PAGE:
Long and short-term spatial processes analysis of an acacia tree population using a single aerial photograph with near infra-red band

Sivan Isaacson, Dan G. Blumberg, Shimon Rachmilevitch, Jhonathan E. Ephrath

Research output: Contribution to journalMeeting Abstract


Hyper-arid zones are characterized by highly sparse vegetation cover. Monitoring vegetation dynamics in hyper-arid zones is important because any reduction in the vegetation cover in these areas can lead to a considerable reduction in the carrying capacity of the ecological system. Remote sensing expands the spatial and temporal database and is thus a powerful tool for long-term monitoring in arid zones, where access is limited and long-term ground data are rarely available. The main goal of this research was to study both the long-term and short-term spatial processes affecting the acacia population, by using information from a single, three bands color infrared (CIR) aerial photograph (green, red and near infrared). CIR images enable us to obtain information about photosynthetically active biomass by using vegetation indices such as NDVI. A map of individual acacia trees that was extracted from a CIR aerial photograph of Wadi Ktora allowed us to examine the distribution pattern of the trees size and foliage health status (NDVI). Tree size distribution was used as an indicator of long-term (decades) geo-hydrologic spatial processes effecting the acacia population. The tree health status distribution was used as an indicator for short-term (months to a few years) geo-hydrologic spatial processes, such as the paths of recent flashfloods events. Comparison of the tree size distribution and NDVI values distribution enabled us to differentiate between long-term and short-term processes that brought the population to its present state. The spatial analysis revealed that both the tree size and NDVI distribution patterns were significantly clustered, suggesting that the processes responsible for tree size and tree health status do have a spatial expression. Furthermore, each of the attributes has a different distribution and unique clustering location. We suggest that the lack of spatial correlation between tree size and health status is a result of spatial-temporal changes in the water supply. The distribution of the trees in the wadi was divided into three distinct parts: large trees with high NDVI values, large trees with low NDVI values and small trees with medium NDVI values. Using these results, we divided the Wadi into three sections, each representing a unique combination of long and short- term geo-hydrologic processes (i.e., flashfloods spatial spreading) affecting the acacia trees. Further investigation including field survey is needed to find additional evidence for changes in the flow route.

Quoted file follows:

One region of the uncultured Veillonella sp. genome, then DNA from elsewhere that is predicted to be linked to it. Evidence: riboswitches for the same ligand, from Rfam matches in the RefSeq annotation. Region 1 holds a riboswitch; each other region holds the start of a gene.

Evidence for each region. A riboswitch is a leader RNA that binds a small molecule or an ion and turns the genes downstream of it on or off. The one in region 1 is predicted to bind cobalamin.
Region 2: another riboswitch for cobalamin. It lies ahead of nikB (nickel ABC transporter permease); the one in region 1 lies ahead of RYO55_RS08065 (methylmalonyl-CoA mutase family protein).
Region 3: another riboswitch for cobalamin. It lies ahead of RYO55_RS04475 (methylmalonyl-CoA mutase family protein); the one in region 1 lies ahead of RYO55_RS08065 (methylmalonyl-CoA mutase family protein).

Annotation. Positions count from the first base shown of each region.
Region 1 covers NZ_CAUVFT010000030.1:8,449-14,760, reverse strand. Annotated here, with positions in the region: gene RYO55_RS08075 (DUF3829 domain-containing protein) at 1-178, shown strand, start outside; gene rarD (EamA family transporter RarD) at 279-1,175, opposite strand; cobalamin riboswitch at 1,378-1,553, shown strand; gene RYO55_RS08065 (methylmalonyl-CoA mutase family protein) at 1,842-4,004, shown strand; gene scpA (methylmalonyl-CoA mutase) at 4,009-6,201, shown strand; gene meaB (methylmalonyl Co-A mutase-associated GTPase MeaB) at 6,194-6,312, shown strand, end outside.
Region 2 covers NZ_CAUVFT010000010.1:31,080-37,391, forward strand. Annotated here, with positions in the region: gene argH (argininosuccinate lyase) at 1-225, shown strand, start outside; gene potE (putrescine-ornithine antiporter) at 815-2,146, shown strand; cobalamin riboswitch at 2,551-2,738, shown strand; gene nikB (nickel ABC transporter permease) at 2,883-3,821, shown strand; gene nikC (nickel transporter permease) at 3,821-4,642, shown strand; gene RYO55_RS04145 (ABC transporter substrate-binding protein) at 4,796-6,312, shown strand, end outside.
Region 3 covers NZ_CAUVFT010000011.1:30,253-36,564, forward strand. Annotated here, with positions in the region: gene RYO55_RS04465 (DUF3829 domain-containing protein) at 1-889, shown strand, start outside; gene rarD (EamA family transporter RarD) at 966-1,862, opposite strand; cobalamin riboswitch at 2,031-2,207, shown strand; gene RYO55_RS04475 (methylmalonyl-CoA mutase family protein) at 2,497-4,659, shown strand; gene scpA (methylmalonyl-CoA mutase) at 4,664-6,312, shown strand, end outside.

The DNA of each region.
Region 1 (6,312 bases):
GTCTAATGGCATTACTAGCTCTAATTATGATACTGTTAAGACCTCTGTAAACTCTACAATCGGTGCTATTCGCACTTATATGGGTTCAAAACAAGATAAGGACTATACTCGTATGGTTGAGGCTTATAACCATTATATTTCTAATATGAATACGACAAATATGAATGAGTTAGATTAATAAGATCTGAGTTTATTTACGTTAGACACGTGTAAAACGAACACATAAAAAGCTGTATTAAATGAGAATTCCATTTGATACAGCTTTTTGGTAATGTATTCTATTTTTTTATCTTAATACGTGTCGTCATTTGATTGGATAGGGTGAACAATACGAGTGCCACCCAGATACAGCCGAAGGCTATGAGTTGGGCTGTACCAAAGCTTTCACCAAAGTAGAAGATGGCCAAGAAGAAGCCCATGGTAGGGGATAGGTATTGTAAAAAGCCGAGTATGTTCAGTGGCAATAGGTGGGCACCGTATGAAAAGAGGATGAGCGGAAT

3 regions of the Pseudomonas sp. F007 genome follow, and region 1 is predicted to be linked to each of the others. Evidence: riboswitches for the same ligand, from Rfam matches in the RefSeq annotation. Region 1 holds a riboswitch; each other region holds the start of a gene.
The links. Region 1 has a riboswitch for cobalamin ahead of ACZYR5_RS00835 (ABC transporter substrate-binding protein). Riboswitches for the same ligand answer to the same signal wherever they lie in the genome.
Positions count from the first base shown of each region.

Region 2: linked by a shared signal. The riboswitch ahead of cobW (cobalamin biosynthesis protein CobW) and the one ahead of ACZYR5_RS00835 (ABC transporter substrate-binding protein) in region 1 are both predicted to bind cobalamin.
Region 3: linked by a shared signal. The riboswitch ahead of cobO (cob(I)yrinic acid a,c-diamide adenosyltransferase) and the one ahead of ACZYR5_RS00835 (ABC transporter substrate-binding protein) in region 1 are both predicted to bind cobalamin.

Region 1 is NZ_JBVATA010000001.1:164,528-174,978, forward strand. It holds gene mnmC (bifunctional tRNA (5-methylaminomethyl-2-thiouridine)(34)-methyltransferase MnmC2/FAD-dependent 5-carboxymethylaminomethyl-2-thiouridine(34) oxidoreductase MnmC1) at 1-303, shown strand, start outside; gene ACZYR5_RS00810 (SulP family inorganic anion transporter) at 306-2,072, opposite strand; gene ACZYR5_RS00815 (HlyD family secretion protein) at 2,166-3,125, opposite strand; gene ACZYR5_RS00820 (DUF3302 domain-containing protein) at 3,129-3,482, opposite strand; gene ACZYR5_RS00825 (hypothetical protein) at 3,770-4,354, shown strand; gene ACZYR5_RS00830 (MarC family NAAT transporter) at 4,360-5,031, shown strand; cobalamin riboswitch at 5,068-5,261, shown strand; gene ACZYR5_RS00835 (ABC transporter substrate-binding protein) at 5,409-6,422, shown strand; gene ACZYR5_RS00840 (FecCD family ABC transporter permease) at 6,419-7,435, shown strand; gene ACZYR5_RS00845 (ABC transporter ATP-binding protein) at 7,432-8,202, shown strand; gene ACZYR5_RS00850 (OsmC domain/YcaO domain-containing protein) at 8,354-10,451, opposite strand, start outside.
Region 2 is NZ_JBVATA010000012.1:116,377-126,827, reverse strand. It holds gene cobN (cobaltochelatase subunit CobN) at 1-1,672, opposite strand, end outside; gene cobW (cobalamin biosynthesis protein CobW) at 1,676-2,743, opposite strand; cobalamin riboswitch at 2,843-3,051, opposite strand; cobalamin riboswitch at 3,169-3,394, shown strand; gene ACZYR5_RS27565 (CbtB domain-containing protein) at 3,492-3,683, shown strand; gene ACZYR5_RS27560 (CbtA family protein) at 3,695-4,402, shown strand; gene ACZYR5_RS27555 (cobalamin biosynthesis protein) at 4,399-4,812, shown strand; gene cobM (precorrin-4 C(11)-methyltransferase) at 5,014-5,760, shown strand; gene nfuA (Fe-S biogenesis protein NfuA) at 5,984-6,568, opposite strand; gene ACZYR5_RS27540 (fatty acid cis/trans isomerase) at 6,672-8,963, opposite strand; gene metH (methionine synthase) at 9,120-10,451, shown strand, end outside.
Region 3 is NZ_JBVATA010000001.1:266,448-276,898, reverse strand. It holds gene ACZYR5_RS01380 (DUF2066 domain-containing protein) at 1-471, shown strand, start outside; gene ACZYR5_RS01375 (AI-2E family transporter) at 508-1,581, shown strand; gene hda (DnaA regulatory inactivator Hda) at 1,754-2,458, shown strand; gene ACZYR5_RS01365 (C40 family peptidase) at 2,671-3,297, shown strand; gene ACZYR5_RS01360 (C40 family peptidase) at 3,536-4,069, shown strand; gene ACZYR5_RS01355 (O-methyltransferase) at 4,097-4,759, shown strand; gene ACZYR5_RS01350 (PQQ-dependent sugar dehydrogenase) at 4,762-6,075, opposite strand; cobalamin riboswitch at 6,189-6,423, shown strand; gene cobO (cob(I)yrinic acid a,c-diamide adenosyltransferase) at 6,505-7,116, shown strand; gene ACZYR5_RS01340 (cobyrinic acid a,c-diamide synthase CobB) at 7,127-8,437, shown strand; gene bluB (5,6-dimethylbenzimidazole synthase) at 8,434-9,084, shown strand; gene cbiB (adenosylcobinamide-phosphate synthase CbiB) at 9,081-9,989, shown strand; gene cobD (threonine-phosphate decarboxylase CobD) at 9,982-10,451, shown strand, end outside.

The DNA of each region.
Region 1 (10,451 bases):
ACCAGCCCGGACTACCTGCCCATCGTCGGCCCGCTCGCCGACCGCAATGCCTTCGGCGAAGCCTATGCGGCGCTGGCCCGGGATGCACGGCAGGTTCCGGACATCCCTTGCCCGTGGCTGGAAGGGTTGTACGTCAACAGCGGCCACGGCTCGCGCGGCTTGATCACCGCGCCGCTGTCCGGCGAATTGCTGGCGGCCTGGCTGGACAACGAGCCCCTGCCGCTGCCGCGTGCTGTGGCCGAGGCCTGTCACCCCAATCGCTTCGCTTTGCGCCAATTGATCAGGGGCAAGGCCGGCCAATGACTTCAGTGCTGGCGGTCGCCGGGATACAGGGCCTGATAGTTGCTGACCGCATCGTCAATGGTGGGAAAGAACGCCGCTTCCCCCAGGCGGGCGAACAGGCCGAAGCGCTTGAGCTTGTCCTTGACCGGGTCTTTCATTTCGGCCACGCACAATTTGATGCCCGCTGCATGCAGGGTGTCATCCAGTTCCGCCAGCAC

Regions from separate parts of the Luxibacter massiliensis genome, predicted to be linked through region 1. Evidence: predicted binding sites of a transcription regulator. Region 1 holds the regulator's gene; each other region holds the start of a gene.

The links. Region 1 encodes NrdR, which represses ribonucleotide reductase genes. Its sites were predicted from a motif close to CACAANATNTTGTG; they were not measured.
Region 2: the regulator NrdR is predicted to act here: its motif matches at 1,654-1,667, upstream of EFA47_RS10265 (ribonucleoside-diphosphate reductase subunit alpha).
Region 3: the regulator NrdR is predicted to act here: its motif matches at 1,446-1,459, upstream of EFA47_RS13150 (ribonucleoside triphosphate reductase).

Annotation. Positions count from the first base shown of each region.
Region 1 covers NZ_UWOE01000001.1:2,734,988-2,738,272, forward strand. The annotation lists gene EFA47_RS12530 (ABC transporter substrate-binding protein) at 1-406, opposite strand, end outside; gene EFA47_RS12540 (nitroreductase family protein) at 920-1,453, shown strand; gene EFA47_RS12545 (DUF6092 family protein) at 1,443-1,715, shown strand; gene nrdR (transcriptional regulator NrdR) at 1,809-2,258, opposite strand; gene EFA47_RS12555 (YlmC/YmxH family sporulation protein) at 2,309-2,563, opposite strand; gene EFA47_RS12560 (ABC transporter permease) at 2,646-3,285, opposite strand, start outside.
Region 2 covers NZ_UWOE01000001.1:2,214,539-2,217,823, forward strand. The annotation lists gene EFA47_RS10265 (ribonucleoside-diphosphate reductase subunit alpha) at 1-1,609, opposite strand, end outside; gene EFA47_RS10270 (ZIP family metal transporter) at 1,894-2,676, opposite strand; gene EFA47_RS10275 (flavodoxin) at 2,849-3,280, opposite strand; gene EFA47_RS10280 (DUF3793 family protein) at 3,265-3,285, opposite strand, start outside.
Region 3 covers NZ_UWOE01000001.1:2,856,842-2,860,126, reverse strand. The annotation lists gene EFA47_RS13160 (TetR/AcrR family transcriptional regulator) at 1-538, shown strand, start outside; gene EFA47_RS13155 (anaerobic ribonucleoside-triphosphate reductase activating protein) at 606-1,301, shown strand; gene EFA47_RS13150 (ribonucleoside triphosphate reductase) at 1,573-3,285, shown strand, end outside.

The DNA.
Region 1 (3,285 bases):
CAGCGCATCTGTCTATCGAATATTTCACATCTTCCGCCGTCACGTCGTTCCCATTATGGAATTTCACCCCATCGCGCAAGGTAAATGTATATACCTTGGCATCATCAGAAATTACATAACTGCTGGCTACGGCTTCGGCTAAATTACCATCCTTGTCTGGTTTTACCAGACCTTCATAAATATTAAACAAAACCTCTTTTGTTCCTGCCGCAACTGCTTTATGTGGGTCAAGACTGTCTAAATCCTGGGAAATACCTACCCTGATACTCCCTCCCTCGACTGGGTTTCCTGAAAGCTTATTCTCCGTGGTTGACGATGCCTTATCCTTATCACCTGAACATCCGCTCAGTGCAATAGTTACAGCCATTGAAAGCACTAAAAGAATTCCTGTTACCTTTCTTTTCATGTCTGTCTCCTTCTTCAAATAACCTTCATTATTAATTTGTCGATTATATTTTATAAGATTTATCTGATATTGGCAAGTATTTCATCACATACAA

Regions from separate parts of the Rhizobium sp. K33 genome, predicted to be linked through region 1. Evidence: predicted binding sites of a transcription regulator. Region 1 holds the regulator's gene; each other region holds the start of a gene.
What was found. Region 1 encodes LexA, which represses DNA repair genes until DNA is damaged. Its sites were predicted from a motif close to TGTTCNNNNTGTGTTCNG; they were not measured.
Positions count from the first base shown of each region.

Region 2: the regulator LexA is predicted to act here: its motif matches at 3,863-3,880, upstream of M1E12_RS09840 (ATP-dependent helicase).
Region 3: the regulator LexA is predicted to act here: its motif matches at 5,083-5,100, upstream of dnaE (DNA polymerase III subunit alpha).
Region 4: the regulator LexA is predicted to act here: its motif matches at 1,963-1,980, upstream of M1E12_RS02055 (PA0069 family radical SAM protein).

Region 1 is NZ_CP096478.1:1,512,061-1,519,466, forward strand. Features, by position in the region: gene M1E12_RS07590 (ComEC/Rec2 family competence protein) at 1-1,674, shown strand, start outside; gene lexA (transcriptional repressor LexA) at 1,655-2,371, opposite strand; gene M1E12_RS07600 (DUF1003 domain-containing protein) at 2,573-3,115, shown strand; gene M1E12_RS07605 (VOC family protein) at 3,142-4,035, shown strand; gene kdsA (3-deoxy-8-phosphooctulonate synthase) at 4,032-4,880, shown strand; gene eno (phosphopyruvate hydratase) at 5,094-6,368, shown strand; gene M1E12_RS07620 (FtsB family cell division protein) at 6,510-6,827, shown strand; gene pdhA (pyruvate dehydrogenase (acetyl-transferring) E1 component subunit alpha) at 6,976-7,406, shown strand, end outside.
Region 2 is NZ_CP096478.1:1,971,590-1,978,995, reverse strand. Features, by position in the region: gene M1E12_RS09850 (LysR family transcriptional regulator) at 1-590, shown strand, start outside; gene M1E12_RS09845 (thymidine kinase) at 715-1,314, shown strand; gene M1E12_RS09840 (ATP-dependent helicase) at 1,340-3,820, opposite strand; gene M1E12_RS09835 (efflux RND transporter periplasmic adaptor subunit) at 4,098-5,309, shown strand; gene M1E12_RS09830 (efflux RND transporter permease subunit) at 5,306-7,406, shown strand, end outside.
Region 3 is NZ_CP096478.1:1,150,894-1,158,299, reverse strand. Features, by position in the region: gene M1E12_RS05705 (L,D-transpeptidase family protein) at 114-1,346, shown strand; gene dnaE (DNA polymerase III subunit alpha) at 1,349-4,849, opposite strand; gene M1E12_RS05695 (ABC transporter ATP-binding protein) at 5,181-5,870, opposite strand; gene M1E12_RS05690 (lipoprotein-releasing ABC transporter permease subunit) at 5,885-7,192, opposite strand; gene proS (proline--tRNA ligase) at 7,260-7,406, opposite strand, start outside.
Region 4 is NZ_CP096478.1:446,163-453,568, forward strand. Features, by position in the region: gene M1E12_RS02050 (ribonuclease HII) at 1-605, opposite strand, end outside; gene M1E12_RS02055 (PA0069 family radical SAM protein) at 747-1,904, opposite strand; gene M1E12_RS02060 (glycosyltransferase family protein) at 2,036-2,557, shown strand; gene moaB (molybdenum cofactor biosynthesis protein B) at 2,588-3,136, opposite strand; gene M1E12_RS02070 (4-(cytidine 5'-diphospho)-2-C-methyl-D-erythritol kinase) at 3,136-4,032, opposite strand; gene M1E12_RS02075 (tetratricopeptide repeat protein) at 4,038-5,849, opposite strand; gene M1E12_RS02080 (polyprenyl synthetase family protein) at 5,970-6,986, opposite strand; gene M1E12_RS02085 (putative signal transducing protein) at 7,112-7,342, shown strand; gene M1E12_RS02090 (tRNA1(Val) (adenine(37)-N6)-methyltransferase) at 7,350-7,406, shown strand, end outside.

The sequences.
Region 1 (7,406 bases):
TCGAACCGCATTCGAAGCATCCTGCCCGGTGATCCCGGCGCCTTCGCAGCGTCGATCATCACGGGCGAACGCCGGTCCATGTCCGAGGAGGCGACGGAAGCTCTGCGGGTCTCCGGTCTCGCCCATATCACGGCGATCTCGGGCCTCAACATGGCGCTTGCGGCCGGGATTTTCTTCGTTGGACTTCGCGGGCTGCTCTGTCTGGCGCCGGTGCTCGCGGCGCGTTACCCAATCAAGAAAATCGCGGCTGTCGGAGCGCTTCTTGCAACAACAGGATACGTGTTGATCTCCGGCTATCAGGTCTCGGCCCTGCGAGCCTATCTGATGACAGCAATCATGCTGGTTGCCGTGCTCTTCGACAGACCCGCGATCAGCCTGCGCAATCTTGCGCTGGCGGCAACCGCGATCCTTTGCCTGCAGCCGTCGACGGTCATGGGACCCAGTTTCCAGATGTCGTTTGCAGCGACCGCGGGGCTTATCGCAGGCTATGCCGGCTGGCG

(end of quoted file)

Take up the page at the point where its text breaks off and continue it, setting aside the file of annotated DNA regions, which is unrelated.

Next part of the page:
Original languageEnglish
Pages (from-to)13312
JournalGeophysical Research Abstracts
StatePublished - 1 May 2014


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